Welcome! We're happy you've found the PassPorter Community -- the friendliest place to plan your vacation to Walt Disney World, Disney Cruise Line, Disneyland, and the world in general! You are now viewing the PassPorter Message Board Community as a guest, which gives you limited access. As our guest, feel free to browse our messages by selecting the forum you want to visit from the list below.
To post messages and ask questions, join our FREE community today and you'll get access to tools and resources not available to guests, such as our vacation countown timers, "living" avatars, private messaging system, database searches, downloads, and a special PassPorter discount code. Registration is fast, simple, and completely free. Just click the Join Our Community link.
We are thinking about going/starting the early stages of planning a trip to D.C. , possibly in June of this year. It would be myself, DH, our 2 boys (16) & (9) and my husband's parents (& possibly mine ). My mother-in-law rides a scooter when there is more walking to do than you would normally do in a Wal-mart. We are planning to stay at a hotel that is close to the metro, but I'm not sure how easy/difficult it would be for her to get on/off a train and also to go into the various museums and such. We are spoiled by Disney, so I wasn't sure how it would be in D.C. Does anyone have any experience or knowledge of using a scooter there?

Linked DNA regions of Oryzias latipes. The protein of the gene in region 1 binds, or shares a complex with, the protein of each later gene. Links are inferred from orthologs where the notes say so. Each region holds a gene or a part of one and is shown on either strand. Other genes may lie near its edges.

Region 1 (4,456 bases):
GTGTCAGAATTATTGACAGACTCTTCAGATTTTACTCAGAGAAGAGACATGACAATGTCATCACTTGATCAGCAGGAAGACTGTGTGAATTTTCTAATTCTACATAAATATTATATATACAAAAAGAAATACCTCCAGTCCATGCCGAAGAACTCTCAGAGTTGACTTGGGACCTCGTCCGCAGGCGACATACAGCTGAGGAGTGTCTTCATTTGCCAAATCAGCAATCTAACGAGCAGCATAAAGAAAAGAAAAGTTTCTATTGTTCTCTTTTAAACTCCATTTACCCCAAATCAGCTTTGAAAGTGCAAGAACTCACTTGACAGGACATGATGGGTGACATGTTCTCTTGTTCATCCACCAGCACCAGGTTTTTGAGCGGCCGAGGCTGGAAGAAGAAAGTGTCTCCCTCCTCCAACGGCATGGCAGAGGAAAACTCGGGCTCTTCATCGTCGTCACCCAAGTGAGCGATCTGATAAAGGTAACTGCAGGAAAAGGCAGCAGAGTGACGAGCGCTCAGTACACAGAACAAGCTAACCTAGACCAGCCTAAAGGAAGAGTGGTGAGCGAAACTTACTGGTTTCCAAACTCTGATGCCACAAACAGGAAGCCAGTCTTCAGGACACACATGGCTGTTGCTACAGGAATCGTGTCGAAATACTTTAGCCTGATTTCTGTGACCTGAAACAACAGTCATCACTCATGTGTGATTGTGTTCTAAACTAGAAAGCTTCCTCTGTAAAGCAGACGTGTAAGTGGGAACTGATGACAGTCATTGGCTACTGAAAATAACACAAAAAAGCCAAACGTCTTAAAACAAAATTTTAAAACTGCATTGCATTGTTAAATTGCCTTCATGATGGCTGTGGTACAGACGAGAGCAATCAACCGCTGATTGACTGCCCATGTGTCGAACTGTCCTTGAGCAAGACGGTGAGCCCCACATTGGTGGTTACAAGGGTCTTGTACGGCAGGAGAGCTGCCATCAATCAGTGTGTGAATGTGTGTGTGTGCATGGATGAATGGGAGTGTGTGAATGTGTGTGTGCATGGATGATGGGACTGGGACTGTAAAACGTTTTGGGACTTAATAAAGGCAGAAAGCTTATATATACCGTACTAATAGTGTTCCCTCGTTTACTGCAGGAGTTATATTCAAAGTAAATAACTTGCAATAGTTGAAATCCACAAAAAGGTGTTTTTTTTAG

Thanks, I was mostly concerned that she wouldn't be allowed to take it into the museums and I didn't think it would be safe to park it outside, like you can at Disney. I'll definitely check out the links and let her know.
It's the law now that any but historic buildings must be handicap accessible. You should have no problem in any museum nowadays although you may have a back and forth ramp to get up to the level of the entrance for some buildings constructed before the ADA went into effect. Any like that will have had interior doorways enlarged for accessibility.
I recall overhearing once some people saying that they even rented a more narrow than usual manual wheelchair that could be pulled up steps so that an elderly relative could accompany them on a tour of historic Boston.
The best things in life are the people we love, the places we've been, and the memories we made along the way.--Anonymous
Metro Stations have elevator access, but sometimes the elevator is across the street or around the corner from the primary escalator entry. You'll just have to be on the lookout. If for some reason there's a problem with an elevator, they offer shuttle service from the next closest station with one that functions.
You can even take the Metro from the airport to downtown, so if you stay near a Metro stop that's easier than taking a cab.